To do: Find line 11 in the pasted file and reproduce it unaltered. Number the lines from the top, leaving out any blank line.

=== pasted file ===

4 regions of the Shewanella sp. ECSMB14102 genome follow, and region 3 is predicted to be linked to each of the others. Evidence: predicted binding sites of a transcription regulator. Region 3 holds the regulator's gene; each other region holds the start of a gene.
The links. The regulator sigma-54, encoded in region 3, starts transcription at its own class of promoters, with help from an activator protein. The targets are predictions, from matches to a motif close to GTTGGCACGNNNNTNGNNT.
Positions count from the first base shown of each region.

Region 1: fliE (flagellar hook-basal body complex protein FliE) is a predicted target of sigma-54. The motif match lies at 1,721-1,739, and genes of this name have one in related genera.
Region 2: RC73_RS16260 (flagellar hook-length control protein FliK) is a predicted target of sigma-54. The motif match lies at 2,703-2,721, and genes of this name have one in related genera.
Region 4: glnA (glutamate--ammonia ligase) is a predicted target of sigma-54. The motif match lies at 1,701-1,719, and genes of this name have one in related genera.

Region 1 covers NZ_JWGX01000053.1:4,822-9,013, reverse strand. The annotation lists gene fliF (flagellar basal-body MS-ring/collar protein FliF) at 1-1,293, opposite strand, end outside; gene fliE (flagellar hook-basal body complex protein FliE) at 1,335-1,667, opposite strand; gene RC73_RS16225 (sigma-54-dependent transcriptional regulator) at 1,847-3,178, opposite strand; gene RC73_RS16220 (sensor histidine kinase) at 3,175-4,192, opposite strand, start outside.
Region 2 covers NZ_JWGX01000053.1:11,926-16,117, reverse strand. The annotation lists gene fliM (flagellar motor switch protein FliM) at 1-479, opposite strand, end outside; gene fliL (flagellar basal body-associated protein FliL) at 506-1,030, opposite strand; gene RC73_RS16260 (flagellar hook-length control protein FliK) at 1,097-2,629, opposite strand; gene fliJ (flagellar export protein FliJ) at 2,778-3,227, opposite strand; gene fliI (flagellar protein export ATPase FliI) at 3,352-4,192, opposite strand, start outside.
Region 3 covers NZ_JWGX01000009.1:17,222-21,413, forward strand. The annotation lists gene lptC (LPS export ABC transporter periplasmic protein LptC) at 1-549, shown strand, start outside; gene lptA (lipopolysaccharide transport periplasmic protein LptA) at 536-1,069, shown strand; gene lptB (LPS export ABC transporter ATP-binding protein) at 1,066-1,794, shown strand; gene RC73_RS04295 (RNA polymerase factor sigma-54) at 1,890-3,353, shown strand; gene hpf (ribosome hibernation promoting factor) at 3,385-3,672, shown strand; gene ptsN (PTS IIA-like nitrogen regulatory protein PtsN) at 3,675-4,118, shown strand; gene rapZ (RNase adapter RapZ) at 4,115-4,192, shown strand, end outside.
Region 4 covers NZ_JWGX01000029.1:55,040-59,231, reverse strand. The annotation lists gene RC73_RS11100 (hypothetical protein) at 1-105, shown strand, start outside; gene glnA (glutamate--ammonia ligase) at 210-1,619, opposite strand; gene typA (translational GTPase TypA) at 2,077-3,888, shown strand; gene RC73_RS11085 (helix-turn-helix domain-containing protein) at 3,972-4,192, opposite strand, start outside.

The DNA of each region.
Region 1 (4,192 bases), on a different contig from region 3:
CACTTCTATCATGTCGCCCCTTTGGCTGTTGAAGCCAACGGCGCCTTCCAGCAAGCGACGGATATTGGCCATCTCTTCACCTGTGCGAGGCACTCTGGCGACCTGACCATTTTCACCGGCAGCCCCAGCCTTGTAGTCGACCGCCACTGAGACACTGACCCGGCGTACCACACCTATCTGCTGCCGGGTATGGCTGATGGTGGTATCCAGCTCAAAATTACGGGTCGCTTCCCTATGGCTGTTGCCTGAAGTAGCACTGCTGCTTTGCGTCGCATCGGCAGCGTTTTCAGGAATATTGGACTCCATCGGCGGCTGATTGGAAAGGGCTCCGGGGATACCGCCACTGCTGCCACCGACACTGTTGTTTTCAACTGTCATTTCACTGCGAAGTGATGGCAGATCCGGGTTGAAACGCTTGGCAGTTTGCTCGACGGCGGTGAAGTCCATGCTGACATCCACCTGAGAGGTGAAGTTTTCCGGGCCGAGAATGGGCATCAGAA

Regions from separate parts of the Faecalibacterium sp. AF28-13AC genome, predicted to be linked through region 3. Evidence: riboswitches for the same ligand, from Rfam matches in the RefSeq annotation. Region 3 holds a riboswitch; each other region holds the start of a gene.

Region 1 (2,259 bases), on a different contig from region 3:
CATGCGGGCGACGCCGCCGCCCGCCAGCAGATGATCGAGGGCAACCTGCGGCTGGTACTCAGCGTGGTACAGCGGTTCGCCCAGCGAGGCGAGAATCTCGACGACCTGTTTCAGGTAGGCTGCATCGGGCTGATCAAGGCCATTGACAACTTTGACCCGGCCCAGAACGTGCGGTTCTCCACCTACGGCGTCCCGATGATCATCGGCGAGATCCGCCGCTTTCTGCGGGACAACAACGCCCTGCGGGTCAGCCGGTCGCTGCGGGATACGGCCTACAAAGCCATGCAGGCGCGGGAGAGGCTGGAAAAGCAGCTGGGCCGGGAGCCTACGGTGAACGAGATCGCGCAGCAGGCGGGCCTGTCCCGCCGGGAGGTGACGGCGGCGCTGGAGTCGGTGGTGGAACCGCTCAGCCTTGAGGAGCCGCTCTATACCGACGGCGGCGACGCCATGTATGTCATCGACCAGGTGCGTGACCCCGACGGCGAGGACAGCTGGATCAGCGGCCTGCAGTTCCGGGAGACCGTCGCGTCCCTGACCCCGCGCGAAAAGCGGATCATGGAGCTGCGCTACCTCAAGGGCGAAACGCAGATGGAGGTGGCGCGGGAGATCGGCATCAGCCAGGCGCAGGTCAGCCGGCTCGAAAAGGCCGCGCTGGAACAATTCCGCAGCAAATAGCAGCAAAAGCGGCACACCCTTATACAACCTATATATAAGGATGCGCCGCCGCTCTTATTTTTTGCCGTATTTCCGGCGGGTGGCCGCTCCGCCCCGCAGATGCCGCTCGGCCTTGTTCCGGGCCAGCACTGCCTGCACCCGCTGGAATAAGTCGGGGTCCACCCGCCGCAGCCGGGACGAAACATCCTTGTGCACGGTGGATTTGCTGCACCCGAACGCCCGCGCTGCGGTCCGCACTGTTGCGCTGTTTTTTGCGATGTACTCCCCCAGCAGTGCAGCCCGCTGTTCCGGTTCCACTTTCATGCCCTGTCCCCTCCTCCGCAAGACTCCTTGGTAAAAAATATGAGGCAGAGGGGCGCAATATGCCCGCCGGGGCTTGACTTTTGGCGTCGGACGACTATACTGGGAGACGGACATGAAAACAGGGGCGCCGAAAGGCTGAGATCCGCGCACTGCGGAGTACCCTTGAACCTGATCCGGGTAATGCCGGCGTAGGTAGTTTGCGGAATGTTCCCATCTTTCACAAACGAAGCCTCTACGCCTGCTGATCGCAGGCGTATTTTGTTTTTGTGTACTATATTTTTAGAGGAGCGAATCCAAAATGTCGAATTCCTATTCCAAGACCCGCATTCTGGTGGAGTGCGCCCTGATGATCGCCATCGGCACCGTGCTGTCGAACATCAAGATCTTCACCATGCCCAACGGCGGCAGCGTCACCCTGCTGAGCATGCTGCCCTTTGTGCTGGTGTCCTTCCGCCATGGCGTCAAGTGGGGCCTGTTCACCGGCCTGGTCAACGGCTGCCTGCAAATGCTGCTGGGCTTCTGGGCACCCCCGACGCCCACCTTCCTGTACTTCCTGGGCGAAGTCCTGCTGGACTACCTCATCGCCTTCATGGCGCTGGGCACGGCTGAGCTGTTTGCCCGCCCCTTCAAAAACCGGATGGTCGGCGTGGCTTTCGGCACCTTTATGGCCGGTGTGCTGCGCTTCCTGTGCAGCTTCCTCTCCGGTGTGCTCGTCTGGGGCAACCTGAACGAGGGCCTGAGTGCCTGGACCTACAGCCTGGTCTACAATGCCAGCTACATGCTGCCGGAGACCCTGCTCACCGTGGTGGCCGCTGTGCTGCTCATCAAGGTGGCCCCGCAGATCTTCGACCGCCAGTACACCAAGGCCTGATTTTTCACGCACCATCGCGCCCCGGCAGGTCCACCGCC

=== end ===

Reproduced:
The DNA of each region.